Local political consultant Mary Ward was sentenced to one year in jail Wednesday for embezzling $23,000 from a Merced County ag committee.
Ward, 56, pleaded no contest April 2 to one count of felony embezzlement for stealing $23,000 from the Agribusiness Committee of Merced County.
On Wednesday, Judge Marc Garcia accepted the prosecution's recommendation to sentence Ward to the maximum sentence of one year jail, with three years' probation.
During last month's hearing, Garcia told Ward she should make "every effort" to repay the stolen funds by her May 8 court date. However, Ward has only paid back about $6,400 of the embezzled funds, according to Deputy District Attorney Walter Wall.
Ward offered no apology in court Wednesday, according to Wall. "I think it's the appropriate punishment for what she did," the prosecutor said when asked about the one-year jail sentence.
As part of her sentence, Ward will be required to pay back the stolen money.
It's still uncertain whether she'll be permitted to serve her jail time by wearing a GPS ankle bracelet at home or participating in a similar alternative-sentencing program.
She's scheduled to report to the jail June 20.
Ward's attorney Richard Harriman said his client is "profoundly disappointed" about the harm she caused to the committee. Harriman said Ward has taken responsibility for the crime and plans on repaying the money as soon as possible.
"Throughout this she's acknowledged that she made a bad choice, and it's a tragic choice because of the good work she's done in the community," Harriman said. "I think Mary Ward is looking forward to getting this behind her and getting on with her life."
Sharon Gallaway, past president of the committee, read a statement in court Wednesday on behalf of the organization.
Gallaway said Ward's actions forced the committee to allocate less money for youth scholarships, and the organization had barely enough money to hold its annual Farm City Banquet, which recognizes outstanding citizens in agriculture.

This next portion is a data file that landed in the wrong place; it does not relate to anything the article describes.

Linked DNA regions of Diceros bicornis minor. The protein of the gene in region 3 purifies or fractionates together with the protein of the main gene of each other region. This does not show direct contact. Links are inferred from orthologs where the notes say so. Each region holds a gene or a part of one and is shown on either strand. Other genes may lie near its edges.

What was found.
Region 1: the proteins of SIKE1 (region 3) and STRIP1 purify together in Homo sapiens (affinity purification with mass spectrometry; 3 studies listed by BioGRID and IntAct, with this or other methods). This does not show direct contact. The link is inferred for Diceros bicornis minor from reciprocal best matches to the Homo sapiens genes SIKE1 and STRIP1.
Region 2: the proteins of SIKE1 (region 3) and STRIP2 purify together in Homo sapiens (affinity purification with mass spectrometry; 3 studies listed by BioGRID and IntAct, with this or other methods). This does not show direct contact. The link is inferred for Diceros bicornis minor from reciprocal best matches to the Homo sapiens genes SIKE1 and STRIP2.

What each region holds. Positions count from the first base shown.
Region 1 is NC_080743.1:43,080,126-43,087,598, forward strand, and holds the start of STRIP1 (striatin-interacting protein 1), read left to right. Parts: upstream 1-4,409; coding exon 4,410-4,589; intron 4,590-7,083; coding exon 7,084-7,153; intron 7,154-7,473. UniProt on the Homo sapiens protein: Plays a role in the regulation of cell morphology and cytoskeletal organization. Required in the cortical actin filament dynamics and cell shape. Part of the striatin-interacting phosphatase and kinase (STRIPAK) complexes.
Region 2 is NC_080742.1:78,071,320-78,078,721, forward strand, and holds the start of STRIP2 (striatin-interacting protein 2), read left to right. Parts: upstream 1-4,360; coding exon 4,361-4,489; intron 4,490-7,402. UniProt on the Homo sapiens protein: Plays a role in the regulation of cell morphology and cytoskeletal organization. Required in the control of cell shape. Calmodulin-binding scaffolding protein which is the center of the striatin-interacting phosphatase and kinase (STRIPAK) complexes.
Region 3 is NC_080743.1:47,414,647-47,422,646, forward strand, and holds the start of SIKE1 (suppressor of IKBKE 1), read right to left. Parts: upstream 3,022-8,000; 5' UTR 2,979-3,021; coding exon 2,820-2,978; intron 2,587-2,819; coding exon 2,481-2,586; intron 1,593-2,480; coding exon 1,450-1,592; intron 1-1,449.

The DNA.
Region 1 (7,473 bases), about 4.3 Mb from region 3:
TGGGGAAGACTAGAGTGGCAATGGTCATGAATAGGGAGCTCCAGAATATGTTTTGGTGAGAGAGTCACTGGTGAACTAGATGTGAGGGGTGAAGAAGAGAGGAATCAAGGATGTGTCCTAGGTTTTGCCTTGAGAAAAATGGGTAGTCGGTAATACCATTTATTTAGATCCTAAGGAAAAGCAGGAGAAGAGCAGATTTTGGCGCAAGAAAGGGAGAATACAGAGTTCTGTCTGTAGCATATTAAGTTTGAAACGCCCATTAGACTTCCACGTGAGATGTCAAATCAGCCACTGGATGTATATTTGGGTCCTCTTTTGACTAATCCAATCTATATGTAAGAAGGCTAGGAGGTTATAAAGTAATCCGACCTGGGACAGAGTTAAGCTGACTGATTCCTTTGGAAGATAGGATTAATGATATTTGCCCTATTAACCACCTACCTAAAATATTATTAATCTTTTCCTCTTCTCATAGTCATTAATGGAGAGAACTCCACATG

"Mary, we trusted you, but you stole funds that would have been used to provide an opportunity to foster a positive educational environment for a younger generation," the statement said. "The Agribusiness Committee of Merced County requests full restitution of the funds embezzled and prosecution to the full extent of the law for your actions."
In an interview conducted by the probation department Feb. 26, Ward called her crime a "stupid mistake."
Ward claimed she and her husband had issues with the Internal Revenue Service and Franchise Tax Board taking money from her family's bank account, which led to "panic" and her "bad decision."
The Merced Police Department started an investigation in June after being contacted by Gallaway.
According to a police report, Gallaway became suspicious after Ward told the committee during a meeting that it had an account balance of more than $28,000. Gallaway previously had been notified by the committee's bank that the account balance had fallen below $10,000.
After authorities contacted Ward, she admitted taking the money, according to police. She told police that the IRS had frozen her assets, and she was afraid of losing her home.
Ward provided police with an itemized list of checks she'd written to herself from the committee's account.
City Editor Victor A. Patton can be reached at (209) 385-2431 or email@example.com.